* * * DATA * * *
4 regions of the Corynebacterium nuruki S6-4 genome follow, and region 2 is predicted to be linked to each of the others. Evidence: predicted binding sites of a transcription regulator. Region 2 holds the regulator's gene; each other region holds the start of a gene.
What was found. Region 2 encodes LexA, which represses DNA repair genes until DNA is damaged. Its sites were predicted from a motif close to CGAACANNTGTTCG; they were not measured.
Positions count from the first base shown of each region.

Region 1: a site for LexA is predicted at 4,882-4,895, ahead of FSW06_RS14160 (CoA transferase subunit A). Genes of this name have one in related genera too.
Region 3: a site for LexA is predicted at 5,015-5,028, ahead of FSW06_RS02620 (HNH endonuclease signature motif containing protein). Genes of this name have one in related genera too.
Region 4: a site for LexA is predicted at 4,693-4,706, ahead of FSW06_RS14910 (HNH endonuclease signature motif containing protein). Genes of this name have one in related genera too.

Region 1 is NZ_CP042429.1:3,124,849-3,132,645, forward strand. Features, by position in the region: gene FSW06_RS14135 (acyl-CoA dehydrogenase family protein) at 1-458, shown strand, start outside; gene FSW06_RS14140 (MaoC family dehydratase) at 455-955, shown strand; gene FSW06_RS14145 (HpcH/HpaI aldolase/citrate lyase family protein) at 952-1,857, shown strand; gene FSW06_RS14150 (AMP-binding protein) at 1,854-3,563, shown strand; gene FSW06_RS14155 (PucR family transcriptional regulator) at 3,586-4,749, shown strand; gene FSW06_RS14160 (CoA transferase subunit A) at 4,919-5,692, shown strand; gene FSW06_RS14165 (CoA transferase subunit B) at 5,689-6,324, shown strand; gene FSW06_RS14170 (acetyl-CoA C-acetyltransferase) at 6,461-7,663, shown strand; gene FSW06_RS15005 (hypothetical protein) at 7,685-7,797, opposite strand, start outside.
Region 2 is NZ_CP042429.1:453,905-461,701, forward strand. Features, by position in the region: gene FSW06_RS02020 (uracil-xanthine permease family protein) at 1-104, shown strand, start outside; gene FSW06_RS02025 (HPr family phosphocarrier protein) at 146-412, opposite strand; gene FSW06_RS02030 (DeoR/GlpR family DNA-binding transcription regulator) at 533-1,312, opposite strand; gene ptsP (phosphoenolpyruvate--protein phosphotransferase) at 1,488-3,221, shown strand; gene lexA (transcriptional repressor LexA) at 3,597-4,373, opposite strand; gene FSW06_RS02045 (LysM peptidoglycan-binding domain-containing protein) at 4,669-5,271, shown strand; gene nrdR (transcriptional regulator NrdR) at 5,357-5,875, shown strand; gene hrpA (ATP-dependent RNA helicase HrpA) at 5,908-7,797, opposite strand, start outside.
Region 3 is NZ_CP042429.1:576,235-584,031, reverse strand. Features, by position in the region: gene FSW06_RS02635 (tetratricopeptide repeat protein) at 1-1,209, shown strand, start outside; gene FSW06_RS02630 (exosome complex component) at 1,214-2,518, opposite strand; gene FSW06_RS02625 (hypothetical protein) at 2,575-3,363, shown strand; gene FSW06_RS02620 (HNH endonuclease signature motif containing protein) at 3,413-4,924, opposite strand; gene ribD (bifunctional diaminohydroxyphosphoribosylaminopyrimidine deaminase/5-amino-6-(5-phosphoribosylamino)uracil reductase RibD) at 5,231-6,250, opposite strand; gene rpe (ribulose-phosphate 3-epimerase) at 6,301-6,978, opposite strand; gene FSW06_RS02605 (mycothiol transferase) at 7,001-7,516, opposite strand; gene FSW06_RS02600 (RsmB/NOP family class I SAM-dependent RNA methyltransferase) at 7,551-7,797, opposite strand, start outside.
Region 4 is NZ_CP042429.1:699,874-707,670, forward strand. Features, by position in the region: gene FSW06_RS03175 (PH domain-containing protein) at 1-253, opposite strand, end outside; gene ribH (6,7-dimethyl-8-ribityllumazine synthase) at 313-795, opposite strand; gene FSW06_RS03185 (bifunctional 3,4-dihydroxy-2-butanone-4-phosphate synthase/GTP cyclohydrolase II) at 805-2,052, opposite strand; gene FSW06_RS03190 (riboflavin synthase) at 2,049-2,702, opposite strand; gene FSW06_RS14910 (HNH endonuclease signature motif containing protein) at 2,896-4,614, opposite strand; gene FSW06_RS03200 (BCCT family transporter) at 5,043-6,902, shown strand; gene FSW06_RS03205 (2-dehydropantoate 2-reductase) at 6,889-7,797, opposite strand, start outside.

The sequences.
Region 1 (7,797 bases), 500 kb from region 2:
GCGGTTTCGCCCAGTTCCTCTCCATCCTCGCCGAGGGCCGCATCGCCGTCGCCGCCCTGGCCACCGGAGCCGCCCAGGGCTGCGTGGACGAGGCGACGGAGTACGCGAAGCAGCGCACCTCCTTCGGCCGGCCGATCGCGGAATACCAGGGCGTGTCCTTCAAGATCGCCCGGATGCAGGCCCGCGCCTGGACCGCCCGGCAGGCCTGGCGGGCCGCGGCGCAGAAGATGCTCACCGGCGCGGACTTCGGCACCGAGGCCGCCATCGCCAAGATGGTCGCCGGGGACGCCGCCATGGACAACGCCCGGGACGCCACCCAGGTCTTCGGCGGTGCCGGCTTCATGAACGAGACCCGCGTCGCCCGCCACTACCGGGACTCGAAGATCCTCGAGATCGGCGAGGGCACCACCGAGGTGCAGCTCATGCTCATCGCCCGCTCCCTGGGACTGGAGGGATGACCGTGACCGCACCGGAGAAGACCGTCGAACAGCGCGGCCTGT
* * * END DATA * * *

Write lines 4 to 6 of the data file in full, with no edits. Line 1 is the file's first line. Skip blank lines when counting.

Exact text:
Region 1: a site for LexA is predicted at 4,882-4,895, ahead of FSW06_RS14160 (CoA transferase subunit A). Genes of this name have one in related genera too.
Region 3: a site for LexA is predicted at 5,015-5,028, ahead of FSW06_RS02620 (HNH endonuclease signature motif containing protein). Genes of this name have one in related genera too.
Region 4: a site for LexA is predicted at 4,693-4,706, ahead of FSW06_RS14910 (HNH endonuclease signature motif containing protein). Genes of this name have one in related genera too.